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    • G06F9/455Emulation; Interpretation; Software simulation, e.g. virtualisation or emulation of application or operating system execution engines
    • G06F9/45533Hypervisors; Virtual machine monitors
    • G06F9/45558Hypervisor-specific management and integration aspects
    • G06F2009/45595Network integration; Enabling network access in virtual machine instances

Abstract

A computer implemented method, computer program product, and systems for enabling access of a client device to a remote desktop. The remote desktop is implemented within a remote virtual machine engine (302) selected from one or more virtual machines running on a virtual host (301). A connection management component receiving from the client device 200 a connection request wherein the connection request is directed to establishing a connection between the client device (200) and the remote virtual machine engine (302). If authorization data associated with the connection request complies with a predefined access data structure and corresponding access rules, the connection management component requests destination data of the remote virtual machine engine (302), the destination data allowing to interact with the virtual machine engine (302) and, in response, receiving the destination data. Then it sends to a proxy service (102) a session request based on the destination data for establishing a session (1010) with the remote virtual machine engine (302) through the proxy service (102) in accordance with the authorization data. It receives from the proxy service (102) proxy connection data configured to allow the client device to establish a proxy connection (1009) via a wide area network (400). The proxy connection data is then sent to the client device (200) to enable the client device (200) for establishing the proxy connection between the client device (200) and the proxy service (102) over the wide area network (400) to access the remote virtual machine engine (302) through the session with the remote virtual machine engine (302).

Description

RELATED APPLICATION

This application is a continuation of International Application No. PCT/EP2014/061308, filed Jun. 2, 2014, which claims priority to European Application No. 13172060.9, filed Jun. 14, 2013, the contents of each are hereby incorporated by reference in their entireties.

TECHNICAL FIELD

The present description generally relates to electronic data processing, and more particularly, relates to methods, computer program products and systems for remote client access to a virtual machine.

BACKGROUND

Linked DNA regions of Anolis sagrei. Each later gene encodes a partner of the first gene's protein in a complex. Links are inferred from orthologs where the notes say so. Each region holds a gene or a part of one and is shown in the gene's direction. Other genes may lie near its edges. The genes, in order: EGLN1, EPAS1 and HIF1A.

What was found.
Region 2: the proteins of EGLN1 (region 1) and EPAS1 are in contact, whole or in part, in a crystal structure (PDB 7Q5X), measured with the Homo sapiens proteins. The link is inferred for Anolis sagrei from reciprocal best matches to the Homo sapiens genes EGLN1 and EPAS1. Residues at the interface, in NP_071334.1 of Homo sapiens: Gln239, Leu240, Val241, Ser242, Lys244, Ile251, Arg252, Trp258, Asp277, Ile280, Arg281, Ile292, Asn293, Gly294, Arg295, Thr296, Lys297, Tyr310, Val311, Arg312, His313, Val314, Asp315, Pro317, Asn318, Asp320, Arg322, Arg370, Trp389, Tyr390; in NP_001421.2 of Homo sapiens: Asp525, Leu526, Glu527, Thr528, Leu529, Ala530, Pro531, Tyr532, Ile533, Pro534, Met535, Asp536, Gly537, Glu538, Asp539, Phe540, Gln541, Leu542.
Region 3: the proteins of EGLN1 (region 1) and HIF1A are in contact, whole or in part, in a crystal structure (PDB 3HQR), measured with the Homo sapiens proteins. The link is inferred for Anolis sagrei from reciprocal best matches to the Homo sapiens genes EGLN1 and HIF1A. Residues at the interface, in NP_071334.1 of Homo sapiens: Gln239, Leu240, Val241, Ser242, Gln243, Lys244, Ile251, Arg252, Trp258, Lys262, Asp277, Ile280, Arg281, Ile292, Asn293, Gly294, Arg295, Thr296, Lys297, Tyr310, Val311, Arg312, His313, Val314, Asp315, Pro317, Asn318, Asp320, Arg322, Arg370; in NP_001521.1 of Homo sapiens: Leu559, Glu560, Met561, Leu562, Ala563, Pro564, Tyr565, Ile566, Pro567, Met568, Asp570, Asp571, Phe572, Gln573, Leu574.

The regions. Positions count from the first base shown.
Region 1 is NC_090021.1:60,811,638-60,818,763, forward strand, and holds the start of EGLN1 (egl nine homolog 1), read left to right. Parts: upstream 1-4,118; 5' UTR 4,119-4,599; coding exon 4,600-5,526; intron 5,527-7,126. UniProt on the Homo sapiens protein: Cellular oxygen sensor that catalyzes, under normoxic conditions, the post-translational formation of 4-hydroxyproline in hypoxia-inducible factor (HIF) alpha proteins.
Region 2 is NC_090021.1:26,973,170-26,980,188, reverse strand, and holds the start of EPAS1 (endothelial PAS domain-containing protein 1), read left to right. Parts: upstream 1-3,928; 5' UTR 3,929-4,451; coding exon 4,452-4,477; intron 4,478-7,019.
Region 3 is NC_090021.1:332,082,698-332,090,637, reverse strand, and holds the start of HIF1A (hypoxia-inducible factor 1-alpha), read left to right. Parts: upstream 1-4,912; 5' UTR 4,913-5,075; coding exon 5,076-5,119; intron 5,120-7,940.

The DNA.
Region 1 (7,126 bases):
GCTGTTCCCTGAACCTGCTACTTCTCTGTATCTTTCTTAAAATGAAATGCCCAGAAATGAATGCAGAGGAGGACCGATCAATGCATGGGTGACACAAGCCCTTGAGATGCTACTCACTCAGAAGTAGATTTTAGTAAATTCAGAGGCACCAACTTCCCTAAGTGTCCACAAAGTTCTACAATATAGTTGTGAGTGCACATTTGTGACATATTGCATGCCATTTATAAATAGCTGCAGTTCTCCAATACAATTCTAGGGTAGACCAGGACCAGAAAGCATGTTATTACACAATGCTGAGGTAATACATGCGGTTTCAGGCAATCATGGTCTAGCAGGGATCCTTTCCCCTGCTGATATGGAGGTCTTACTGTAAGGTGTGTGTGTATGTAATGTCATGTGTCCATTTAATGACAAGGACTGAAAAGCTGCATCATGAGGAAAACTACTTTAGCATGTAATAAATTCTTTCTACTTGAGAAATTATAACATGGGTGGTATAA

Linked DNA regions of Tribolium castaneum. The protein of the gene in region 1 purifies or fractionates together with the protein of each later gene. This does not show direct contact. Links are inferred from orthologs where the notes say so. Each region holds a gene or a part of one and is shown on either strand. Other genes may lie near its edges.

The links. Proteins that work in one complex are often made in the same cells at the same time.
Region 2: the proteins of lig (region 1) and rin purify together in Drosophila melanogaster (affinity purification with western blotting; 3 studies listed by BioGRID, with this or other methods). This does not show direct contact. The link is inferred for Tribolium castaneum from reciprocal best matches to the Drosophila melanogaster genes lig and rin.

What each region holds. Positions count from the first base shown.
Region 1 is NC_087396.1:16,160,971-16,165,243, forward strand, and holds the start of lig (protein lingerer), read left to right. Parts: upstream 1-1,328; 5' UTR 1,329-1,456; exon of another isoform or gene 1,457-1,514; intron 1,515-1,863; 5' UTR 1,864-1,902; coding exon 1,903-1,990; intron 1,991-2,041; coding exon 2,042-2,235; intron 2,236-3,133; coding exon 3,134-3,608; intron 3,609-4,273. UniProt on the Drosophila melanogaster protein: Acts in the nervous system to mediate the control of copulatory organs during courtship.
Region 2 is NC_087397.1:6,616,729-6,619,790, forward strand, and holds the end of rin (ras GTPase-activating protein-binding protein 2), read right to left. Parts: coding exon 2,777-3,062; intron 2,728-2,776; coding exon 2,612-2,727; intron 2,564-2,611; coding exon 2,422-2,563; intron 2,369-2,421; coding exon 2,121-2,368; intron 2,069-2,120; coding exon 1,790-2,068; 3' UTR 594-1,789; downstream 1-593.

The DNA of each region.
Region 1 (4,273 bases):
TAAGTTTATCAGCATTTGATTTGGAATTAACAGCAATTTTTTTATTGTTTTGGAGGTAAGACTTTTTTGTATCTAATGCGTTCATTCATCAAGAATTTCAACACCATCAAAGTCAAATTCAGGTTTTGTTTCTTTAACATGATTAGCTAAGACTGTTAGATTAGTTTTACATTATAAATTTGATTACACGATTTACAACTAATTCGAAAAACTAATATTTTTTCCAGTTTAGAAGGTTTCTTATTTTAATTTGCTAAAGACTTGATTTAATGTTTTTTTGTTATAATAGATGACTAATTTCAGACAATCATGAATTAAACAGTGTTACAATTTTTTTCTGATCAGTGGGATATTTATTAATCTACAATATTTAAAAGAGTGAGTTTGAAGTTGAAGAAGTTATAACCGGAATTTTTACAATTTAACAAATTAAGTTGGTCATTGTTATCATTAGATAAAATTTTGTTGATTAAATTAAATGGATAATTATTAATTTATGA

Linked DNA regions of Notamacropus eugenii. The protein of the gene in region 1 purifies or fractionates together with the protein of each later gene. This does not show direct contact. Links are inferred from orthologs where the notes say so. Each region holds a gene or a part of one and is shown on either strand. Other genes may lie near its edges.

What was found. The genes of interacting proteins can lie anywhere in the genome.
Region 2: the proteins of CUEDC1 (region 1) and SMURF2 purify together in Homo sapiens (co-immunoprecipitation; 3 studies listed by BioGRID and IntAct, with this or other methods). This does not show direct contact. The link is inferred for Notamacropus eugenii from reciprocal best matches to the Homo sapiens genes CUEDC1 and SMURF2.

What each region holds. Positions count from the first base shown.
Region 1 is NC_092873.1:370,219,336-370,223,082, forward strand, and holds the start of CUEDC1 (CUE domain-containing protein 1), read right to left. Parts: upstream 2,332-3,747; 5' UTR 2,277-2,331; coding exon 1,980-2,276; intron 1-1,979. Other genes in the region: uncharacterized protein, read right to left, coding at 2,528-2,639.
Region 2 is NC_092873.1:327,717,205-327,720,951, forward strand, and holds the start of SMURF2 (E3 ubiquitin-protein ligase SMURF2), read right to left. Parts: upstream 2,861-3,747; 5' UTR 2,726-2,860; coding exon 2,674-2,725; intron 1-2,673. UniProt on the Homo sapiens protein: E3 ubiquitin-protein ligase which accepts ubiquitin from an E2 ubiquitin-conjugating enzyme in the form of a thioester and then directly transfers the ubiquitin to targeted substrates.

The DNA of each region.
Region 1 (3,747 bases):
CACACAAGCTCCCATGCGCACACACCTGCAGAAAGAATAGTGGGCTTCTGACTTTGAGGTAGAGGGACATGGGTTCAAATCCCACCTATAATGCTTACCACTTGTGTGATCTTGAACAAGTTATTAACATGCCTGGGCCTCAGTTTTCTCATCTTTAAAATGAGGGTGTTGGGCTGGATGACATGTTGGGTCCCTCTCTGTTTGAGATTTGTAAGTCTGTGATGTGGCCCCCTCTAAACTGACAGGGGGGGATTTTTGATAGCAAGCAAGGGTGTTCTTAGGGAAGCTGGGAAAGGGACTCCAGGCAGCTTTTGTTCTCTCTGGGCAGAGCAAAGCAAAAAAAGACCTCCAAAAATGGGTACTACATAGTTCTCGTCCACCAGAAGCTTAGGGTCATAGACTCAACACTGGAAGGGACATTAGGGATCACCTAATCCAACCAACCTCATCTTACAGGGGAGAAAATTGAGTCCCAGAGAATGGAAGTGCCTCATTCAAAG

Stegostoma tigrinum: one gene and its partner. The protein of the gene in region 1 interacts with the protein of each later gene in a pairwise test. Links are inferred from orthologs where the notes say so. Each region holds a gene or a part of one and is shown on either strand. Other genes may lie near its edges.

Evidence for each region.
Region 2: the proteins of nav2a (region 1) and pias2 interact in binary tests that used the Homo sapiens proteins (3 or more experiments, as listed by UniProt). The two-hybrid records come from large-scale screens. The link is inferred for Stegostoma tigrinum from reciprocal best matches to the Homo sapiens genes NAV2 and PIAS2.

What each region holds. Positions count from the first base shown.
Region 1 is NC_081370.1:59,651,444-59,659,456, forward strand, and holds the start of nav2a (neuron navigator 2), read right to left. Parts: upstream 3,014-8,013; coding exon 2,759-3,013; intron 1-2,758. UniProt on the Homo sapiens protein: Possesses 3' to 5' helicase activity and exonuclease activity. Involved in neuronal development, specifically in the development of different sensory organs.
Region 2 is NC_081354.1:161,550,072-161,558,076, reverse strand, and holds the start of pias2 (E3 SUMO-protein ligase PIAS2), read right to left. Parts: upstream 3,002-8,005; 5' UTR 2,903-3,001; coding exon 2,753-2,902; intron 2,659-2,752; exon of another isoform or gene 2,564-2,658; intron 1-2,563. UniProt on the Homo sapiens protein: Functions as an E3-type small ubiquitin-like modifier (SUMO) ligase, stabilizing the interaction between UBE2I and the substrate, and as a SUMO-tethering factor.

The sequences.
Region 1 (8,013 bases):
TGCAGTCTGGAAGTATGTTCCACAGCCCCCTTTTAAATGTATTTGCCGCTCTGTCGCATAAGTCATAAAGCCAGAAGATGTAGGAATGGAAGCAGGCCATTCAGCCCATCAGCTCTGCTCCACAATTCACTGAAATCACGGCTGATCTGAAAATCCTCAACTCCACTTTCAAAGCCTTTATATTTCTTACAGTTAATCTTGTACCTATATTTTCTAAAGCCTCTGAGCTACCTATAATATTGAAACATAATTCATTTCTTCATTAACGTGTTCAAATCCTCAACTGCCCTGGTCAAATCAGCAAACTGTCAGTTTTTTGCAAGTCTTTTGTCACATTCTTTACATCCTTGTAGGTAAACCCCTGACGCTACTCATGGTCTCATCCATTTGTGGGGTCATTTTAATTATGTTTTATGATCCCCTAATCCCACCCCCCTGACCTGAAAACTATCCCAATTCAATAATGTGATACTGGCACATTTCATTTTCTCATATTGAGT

There exist commercial solutions to remotely access a virtual PC or desktop with local system behavior within a multi-user environment over a wide area network (WAN) such as the Internet. For example, video and input devices as well as optical media and/or USB redirection can be subject to such a remote access. Some solutions enable a client to access a MICROSOFT WINDOWS desktop over the Internet. However, Windows is the only supported operating system and any display information remains hidden for the user until the remote desktop has completed the ramp up. Other available solutions are able to publish platform independent desktops over a network, but they are designed for local networks (LAN) only and/or they only support single-tenant behavior.

Some solutions do video grabbing within the operating system which can result in the following consequences:

    • The operating system must be up and running without errors.
    • A piece of software must be installed (perhaps as part of the operating system).
    • Network connectivity to the remote desktop is required.
    • VPN connections cannot be opened by the remote desktop.

Some solutions share a single operating system for multiple clients at a time. In such cases, a user is unable to administer his/her system like a user dedicated system. The user is restricted in operations like changing system settings, installing software on demand, or restarting the system.

Some available solutions enable a client device to access the virtual graphic hardware and other I/O devices of a desktop or server over the internet protocol. Such solutions are designed to be used for maintenance access to a system. Such solutions can neither be used effectively in a multi customer environment nor over wide area networks. This can result in the following consequences: